The Boise Pride Festival is soliciting donations to continue its tradition of lighting the Idaho Capitol building with rainbow colors.
That’s because officials who oversee the Statehouse are enforcing a policy that prohibits projecting light on the building from the Capitol grounds. The Pride festival was exempt from the policy in recent years, but that won’t be the case when the event gets underway Sept. 8.
Festival organizers said they still intend to light up the iconic Boise building using more powerful lighting equipment from a farther distance across the street. It will cost three times as much to project rainbow colors representing LGBTQ+ pride on the building from the new Jefferson Street location, organizers said in a Tuesday news release.
“We must show the state that Boise Pride will not go dark,” the organizers said. “Especially in this climate when so many seek to erase our pride and stop us from being who we are.”
The lead-up to last year’s Boise Pride Festival was overshadowed by political controversy over a “Drag Kids” event. Several corporate and government sponsors withdrew their support for the festival amid pressure from conservative Idaho lawmakers and activists, who opposed children’s involvement in a dance performance that was later canceled.
The Idaho Department of Administration, which oversees events on state property, prohibits light displays on the Capitol grounds. Interim Director Lori Wolff told the Idaho Statesman that the policy dates back to 2018, but the department has made exceptions, including for the Pride festival.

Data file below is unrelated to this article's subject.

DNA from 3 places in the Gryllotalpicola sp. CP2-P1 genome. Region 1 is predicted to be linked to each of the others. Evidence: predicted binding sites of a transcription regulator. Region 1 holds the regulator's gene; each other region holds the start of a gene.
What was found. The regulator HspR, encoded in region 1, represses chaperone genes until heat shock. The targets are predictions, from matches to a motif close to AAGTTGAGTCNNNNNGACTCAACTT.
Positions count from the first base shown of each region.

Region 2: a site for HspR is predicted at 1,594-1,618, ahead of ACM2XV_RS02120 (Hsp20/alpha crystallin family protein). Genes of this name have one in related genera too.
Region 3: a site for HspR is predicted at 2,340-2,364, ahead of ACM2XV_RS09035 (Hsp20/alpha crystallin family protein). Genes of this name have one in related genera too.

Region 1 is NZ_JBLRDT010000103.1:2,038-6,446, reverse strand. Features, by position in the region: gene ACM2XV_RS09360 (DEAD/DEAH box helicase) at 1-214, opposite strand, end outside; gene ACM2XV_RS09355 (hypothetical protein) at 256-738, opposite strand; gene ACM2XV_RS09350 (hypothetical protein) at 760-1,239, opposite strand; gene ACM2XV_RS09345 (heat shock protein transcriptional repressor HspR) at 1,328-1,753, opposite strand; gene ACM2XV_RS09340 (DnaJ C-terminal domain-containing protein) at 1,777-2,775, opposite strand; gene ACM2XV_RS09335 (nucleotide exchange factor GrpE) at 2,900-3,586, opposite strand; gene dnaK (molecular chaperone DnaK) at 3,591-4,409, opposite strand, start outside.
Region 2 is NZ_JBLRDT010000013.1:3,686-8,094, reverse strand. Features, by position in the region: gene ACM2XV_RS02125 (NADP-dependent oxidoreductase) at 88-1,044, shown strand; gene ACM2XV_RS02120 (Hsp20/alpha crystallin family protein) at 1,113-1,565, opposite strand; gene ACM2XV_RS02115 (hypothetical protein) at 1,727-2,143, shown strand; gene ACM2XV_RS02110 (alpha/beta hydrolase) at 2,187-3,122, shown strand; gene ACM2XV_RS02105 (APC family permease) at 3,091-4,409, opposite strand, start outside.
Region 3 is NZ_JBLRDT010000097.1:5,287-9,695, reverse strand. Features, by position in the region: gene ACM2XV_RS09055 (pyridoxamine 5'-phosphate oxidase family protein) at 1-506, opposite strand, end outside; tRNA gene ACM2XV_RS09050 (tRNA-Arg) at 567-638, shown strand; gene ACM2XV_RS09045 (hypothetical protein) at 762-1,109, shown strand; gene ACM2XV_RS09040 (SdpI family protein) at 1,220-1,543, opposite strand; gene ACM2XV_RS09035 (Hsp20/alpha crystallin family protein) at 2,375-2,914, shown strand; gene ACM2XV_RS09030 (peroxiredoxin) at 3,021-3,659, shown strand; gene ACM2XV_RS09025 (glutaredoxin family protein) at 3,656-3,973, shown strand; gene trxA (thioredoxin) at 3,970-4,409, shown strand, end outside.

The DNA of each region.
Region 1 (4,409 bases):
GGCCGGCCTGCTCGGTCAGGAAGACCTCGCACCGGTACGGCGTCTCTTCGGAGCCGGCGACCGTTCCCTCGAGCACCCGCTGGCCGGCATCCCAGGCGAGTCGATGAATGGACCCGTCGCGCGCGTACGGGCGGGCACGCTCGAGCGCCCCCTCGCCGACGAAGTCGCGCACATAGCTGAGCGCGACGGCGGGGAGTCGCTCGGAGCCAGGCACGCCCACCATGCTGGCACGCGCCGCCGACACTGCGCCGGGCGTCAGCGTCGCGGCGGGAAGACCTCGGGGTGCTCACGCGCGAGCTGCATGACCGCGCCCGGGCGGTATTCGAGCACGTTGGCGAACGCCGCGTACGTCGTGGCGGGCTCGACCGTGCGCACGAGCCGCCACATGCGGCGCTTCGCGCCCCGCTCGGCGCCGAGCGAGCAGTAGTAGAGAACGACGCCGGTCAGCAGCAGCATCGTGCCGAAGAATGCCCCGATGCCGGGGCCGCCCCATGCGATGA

Department leaders decided to enforce the policy more consistently in May, Wolff said by email. The department this year has denied requests to light the Capitol for events commemorating World Day of Remembrance, Mental Health Month, National Stillbirth Prevention Day and the Fourth of July, Wolff said.
“Based on several requests from organizations requesting to light the Capitol with various symbols and colors, we recognized the subjectivity of approving these requests,” she said. “There were exceptions to the policy in the past few years, and it became difficult to find objective criteria for approving or disapproving these requests.”
The policy addresses requests to physically place lights on the Capitol Mall, which “presents issues for hazards such as tripping, fire, damage and obstructions to other users,” Wolff added.
Boise Pride Festival organizers set aside $5,000 in their budget for the the event to light the Capitol this year, but another $10,000 is needed to do it from afar, the news release said. The tradition “has never cost the state of Idaho or its taxpayers anything at all,” the release noted.
Festival organizers are requesting donations to cover the increased costs. As of Wednesday afternoon, $410 had been raised.